Motherhood

My journey to emotional freedom

Like most parents, I want my daughter to have a wonderful, happy childhood and to be the best mama I can be for her. 

In my last blog I shared how becoming a mother drove me to the next level of spiritual growth and awareness.

I’ve recently discovered cultural and ancestral patterns that have been running in my family for generations. That means I’ve worked with old wounds that crawled up from my subconscious along with motherhood. Yes, I'm diving into the depths of self-healing.

I’m highly motivated to do this work because I don’t want to pass my old stories and limiting beliefs on to my daughter. I want better for her, and when I do the work everyone, both me and my family, will benefit from it greatly. 

Already before her birth, I knew what I want to teach my child about life.

  • I want her to learn she’s good enough and capable of achieving whatever she decides to do in her life.

  • I want her to know it’s okay to make mistakes; challenges can be overcome and embraced as important milestones of growth.

  • I want her to learn how to feel her feelings so she can be her authentic self and express herself easily.

It’s important for me to show her that these skills are the greatest drivers of creating a happy and meaningful life.

It’s all what I didn’t learn until later in my adulthood when I started my own journey of growth and consciously creating the life I want to live.

I am also (almost painfully) aware my daughter will have her own life lessons she needs to learn and I cannot protect her or smooth the way for her completely, no matter how much I may want to.

But I can do my share and consciously change the conditioning that is not serving her or me.

As I have chosen to do this work, I get to learn and release these patterns in everyday life.

My first Mother’s Day was quite an emotional one.

There were expanded feelings of happiness and joy when I got to spend the day with my little family, who pampered me so sweetly.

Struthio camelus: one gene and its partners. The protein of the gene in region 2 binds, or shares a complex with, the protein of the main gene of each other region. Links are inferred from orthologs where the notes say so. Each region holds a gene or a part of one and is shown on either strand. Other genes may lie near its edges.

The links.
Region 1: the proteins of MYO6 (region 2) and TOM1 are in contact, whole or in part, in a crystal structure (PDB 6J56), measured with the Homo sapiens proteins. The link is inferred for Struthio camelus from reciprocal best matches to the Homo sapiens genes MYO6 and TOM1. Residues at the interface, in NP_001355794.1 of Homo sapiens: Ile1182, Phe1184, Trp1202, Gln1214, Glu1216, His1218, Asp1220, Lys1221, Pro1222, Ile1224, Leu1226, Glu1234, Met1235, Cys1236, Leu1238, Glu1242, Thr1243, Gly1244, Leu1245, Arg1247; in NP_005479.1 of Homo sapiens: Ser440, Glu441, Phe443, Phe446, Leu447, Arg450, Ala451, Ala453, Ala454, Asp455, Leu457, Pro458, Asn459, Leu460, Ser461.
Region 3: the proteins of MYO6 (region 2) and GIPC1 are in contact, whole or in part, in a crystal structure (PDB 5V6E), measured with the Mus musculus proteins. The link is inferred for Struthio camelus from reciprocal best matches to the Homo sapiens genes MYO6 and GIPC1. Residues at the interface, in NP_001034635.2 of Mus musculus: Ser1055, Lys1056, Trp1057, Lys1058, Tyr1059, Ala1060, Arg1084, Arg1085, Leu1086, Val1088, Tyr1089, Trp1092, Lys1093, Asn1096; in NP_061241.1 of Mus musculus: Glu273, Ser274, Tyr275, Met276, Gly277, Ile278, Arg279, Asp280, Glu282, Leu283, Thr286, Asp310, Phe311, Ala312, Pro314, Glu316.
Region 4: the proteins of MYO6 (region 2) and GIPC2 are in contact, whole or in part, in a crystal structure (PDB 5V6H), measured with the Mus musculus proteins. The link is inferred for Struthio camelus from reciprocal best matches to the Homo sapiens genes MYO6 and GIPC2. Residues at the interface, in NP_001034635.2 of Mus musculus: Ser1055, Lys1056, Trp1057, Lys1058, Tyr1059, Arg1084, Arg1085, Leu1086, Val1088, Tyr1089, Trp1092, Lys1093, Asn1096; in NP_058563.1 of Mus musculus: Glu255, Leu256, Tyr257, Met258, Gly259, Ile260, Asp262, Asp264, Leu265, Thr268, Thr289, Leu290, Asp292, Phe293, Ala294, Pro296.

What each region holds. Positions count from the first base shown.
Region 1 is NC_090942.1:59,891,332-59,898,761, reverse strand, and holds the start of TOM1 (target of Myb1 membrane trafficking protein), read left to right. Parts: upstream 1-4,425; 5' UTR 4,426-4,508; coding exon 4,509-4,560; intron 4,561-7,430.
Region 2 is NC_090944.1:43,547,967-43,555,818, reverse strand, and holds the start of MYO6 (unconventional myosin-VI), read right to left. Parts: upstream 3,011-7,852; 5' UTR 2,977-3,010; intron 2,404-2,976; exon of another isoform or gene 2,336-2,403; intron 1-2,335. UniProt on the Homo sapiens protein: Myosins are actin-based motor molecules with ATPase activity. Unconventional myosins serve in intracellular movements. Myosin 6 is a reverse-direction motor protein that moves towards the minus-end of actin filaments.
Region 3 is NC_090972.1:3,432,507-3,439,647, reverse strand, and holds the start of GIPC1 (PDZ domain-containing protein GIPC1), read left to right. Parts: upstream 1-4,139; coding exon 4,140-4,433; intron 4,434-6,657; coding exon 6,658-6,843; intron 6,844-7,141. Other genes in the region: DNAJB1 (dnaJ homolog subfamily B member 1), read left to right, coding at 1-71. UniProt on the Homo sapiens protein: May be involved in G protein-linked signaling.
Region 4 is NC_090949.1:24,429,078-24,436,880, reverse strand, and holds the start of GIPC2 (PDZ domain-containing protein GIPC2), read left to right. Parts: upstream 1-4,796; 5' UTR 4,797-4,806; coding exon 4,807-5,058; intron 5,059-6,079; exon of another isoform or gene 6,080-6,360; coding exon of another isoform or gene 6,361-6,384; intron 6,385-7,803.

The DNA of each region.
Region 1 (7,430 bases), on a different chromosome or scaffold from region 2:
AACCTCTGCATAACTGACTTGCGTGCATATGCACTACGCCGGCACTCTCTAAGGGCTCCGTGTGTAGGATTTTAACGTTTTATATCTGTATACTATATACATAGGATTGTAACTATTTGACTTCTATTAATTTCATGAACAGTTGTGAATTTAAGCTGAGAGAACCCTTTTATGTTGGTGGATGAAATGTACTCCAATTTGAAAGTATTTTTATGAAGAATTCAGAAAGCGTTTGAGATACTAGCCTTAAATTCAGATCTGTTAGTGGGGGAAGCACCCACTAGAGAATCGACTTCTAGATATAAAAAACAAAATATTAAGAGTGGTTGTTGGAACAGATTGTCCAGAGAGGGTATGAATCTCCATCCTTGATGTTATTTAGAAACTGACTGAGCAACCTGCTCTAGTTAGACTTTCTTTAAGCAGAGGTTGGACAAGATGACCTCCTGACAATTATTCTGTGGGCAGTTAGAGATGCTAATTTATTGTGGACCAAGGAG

There were also sudden feelings of self-doubt and anxiety, that I had not been able to recognize before. 

Instead of ignoring these intense feelings, I stopped to bring awareness to them and to find out what kind of stories lie behind these feelings.

I worried whether I can ever be a good enough mama to her as I feel flawed, vulnerable, and imperfect. 

These uncomfortable feelings revealed a huge insight for me:

I realized that if I don’t let my daughter see me as I am — and able to receive her love fully — I would be abandoning her emotionally and rejecting her love.

Then I as a parent would repeat exactly what I was unconsciously taught in my childhood: love needs to be earned and if I just give, give, give and be a perfect, good girl, then I’d be lovable.

It was a huge breakthrough for me to finally find the root cause for the fear of abandonment and the lack of sense of belonging. Both these have caused me all kinds of struggle, disease, relationship issues and fears. 

It took a while for me to understand how I had not been able to, and how difficult it was for me to fully receive love.

After realizing all this and changing my limiting beliefs, stories and patterns — and the energies related to them — I soon felt lighter and confidently rooted within my own being.

Now when I bond with my little girl I feel at ease. Looking at her loving eyes doesn’t make me hesitate any more. I started feeling deeper connection not only with her but with my husband, my parents and family - and especially with myself.

Self-acceptance and the ability to receive love are the foundations of deep and intimate relationships with ourselves and others.

By being our authentic selves and showing that vulnerability is a strength, not a weakness, our kids, and we as adults can learn to accept ourselves and understand we are good enough and lovable as we are. It’s never too late to start making these changes. 

When we choose to take responsibility and do the inner work it shifts our energy, helps to heal relationships and allows us to become free to do and be our authentic selves.

And that’s powerful and something many people are craving for, because when these old stories and conditioning are changed, you can change your habits; get healthy; release physical conditioning, limiting fears and blockages that prevent you from creating a happy, fulfilling life that looks and feels like you.

When we face any kind of difficulties with others one of the greatest questions we can ask ourselves is:

How am I creating this? 

I know it's not easy to take responsibility when it feels like everyone else is creating the issues or like life is resisting your aims. It takes some courage to ask this question of yourself and be willing to recognize and face the truth behind it.

But if you dare to take the path to growth and listen carefully, you will get insightful answers and your own wisdom and guidance will help move you forward.